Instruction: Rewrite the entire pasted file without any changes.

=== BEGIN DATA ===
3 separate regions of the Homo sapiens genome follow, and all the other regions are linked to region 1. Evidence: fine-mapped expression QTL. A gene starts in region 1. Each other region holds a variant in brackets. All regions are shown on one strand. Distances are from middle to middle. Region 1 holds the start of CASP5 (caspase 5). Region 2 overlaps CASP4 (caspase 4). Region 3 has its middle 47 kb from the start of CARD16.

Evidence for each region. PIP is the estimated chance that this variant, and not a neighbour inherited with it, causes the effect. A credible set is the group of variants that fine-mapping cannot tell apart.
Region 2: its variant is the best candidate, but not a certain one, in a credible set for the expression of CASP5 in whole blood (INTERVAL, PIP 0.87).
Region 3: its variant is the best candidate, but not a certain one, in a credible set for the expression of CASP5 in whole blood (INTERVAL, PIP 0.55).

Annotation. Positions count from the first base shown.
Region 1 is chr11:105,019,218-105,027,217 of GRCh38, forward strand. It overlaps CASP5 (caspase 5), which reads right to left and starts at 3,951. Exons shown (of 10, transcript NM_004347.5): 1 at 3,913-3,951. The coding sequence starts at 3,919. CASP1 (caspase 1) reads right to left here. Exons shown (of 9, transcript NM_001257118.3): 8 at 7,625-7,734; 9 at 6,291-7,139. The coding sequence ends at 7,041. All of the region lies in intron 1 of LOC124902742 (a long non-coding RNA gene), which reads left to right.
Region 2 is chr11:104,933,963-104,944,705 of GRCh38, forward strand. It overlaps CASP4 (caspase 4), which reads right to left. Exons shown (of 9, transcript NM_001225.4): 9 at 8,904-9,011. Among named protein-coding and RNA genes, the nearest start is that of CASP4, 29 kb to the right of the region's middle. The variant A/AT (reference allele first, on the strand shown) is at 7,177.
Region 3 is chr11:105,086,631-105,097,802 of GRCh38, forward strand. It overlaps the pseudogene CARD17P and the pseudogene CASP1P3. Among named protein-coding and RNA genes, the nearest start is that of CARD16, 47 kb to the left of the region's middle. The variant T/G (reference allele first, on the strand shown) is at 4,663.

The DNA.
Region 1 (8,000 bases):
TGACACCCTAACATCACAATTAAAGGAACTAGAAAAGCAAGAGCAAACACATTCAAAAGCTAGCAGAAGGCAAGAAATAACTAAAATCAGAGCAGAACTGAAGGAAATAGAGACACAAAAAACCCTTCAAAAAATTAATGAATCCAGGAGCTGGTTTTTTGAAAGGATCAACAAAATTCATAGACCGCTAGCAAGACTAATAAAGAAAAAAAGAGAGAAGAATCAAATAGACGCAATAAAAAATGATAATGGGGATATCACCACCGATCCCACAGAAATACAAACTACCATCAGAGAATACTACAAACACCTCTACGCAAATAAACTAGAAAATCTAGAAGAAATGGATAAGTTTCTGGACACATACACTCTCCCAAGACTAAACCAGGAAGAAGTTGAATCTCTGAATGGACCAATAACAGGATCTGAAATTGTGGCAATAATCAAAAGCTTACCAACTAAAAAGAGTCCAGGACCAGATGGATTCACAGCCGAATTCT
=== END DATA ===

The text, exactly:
3 separate regions of the Homo sapiens genome follow, and all the other regions are linked to region 1. Evidence: fine-mapped expression QTL. A gene starts in region 1. Each other region holds a variant in brackets. All regions are shown on one strand. Distances are from middle to middle. Region 1 holds the start of CASP5 (caspase 5). Region 2 overlaps CASP4 (caspase 4). Region 3 has its middle 47 kb from the start of CARD16.

Evidence for each region. PIP is the estimated chance that this variant, and not a neighbour inherited with it, causes the effect. A credible set is the group of variants that fine-mapping cannot tell apart.
Region 2: its variant is the best candidate, but not a certain one, in a credible set for the expression of CASP5 in whole blood (INTERVAL, PIP 0.87).
Region 3: its variant is the best candidate, but not a certain one, in a credible set for the expression of CASP5 in whole blood (INTERVAL, PIP 0.55).

Annotation. Positions count from the first base shown.
Region 1 is chr11:105,019,218-105,027,217 of GRCh38, forward strand. It overlaps CASP5 (caspase 5), which reads right to left and starts at 3,951. Exons shown (of 10, transcript NM_004347.5): 1 at 3,913-3,951. The coding sequence starts at 3,919. CASP1 (caspase 1) reads right to left here. Exons shown (of 9, transcript NM_001257118.3): 8 at 7,625-7,734; 9 at 6,291-7,139. The coding sequence ends at 7,041. All of the region lies in intron 1 of LOC124902742 (a long non-coding RNA gene), which reads left to right.
Region 2 is chr11:104,933,963-104,944,705 of GRCh38, forward strand. It overlaps CASP4 (caspase 4), which reads right to left. Exons shown (of 9, transcript NM_001225.4): 9 at 8,904-9,011. Among named protein-coding and RNA genes, the nearest start is that of CASP4, 29 kb to the right of the region's middle. The variant A/AT (reference allele first, on the strand shown) is at 7,177.
Region 3 is chr11:105,086,631-105,097,802 of GRCh38, forward strand. It overlaps the pseudogene CARD17P and the pseudogene CASP1P3. Among named protein-coding and RNA genes, the nearest start is that of CARD16, 47 kb to the left of the region's middle. The variant T/G (reference allele first, on the strand shown) is at 4,663.

The DNA.
Region 1 (8,000 bases):
TGACACCCTAACATCACAATTAAAGGAACTAGAAAAGCAAGAGCAAACACATTCAAAAGCTAGCAGAAGGCAAGAAATAACTAAAATCAGAGCAGAACTGAAGGAAATAGAGACACAAAAAACCCTTCAAAAAATTAATGAATCCAGGAGCTGGTTTTTTGAAAGGATCAACAAAATTCATAGACCGCTAGCAAGACTAATAAAGAAAAAAAGAGAGAAGAATCAAATAGACGCAATAAAAAATGATAATGGGGATATCACCACCGATCCCACAGAAATACAAACTACCATCAGAGAATACTACAAACACCTCTACGCAAATAAACTAGAAAATCTAGAAGAAATGGATAAGTTTCTGGACACATACACTCTCCCAAGACTAAACCAGGAAGAAGTTGAATCTCTGAATGGACCAATAACAGGATCTGAAATTGTGGCAATAATCAAAAGCTTACCAACTAAAAAGAGTCCAGGACCAGATGGATTCACAGCCGAATTCT